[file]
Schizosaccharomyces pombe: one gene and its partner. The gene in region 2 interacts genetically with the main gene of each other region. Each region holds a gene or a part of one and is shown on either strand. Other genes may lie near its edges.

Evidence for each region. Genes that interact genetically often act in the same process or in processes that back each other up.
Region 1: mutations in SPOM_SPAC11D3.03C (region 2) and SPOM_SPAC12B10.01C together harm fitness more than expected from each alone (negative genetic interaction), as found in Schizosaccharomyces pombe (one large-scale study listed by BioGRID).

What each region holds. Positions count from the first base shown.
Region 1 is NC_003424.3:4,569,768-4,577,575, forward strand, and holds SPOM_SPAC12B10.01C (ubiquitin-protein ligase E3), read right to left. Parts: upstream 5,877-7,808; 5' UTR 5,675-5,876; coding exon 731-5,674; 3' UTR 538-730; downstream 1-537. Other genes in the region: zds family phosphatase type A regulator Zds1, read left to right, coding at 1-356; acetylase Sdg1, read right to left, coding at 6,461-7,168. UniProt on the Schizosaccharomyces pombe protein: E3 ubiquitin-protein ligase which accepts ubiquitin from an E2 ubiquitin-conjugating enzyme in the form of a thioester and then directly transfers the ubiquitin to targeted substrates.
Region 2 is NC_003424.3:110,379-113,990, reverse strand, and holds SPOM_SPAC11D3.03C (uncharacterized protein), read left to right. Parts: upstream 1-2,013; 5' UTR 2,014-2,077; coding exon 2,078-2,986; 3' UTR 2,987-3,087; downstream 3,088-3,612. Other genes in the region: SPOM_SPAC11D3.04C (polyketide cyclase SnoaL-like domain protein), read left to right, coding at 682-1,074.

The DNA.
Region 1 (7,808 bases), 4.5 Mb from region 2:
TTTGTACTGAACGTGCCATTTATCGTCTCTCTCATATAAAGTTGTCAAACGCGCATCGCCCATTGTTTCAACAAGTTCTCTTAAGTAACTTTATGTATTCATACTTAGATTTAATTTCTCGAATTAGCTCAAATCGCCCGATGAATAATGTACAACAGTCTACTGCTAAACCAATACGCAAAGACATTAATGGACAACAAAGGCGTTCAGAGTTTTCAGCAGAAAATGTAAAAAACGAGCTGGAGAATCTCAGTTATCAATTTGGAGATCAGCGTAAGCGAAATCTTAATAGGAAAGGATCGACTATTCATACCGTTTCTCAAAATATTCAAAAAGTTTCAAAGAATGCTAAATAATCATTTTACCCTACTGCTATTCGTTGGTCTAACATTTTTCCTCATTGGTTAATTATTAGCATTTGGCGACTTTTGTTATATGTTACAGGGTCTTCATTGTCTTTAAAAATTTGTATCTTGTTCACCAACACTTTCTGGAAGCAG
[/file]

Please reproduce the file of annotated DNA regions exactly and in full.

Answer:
Schizosaccharomyces pombe: one gene and its partner. The gene in region 2 interacts genetically with the main gene of each other region. Each region holds a gene or a part of one and is shown on either strand. Other genes may lie near its edges.

Evidence for each region. Genes that interact genetically often act in the same process or in processes that back each other up.
Region 1: mutations in SPOM_SPAC11D3.03C (region 2) and SPOM_SPAC12B10.01C together harm fitness more than expected from each alone (negative genetic interaction), as found in Schizosaccharomyces pombe (one large-scale study listed by BioGRID).

What each region holds. Positions count from the first base shown.
Region 1 is NC_003424.3:4,569,768-4,577,575, forward strand, and holds SPOM_SPAC12B10.01C (ubiquitin-protein ligase E3), read right to left. Parts: upstream 5,877-7,808; 5' UTR 5,675-5,876; coding exon 731-5,674; 3' UTR 538-730; downstream 1-537. Other genes in the region: zds family phosphatase type A regulator Zds1, read left to right, coding at 1-356; acetylase Sdg1, read right to left, coding at 6,461-7,168. UniProt on the Schizosaccharomyces pombe protein: E3 ubiquitin-protein ligase which accepts ubiquitin from an E2 ubiquitin-conjugating enzyme in the form of a thioester and then directly transfers the ubiquitin to targeted substrates.
Region 2 is NC_003424.3:110,379-113,990, reverse strand, and holds SPOM_SPAC11D3.03C (uncharacterized protein), read left to right. Parts: upstream 1-2,013; 5' UTR 2,014-2,077; coding exon 2,078-2,986; 3' UTR 2,987-3,087; downstream 3,088-3,612. Other genes in the region: SPOM_SPAC11D3.04C (polyketide cyclase SnoaL-like domain protein), read left to right, coding at 682-1,074.

The DNA.
Region 1 (7,808 bases), 4.5 Mb from region 2:
TTTGTACTGAACGTGCCATTTATCGTCTCTCTCATATAAAGTTGTCAAACGCGCATCGCCCATTGTTTCAACAAGTTCTCTTAAGTAACTTTATGTATTCATACTTAGATTTAATTTCTCGAATTAGCTCAAATCGCCCGATGAATAATGTACAACAGTCTACTGCTAAACCAATACGCAAAGACATTAATGGACAACAAAGGCGTTCAGAGTTTTCAGCAGAAAATGTAAAAAACGAGCTGGAGAATCTCAGTTATCAATTTGGAGATCAGCGTAAGCGAAATCTTAATAGGAAAGGATCGACTATTCATACCGTTTCTCAAAATATTCAAAAAGTTTCAAAGAATGCTAAATAATCATTTTACCCTACTGCTATTCGTTGGTCTAACATTTTTCCTCATTGGTTAATTATTAGCATTTGGCGACTTTTGTTATATGTTACAGGGTCTTCATTGTCTTTAAAAATTTGTATCTTGTTCACCAACACTTTCTGGAAGCAG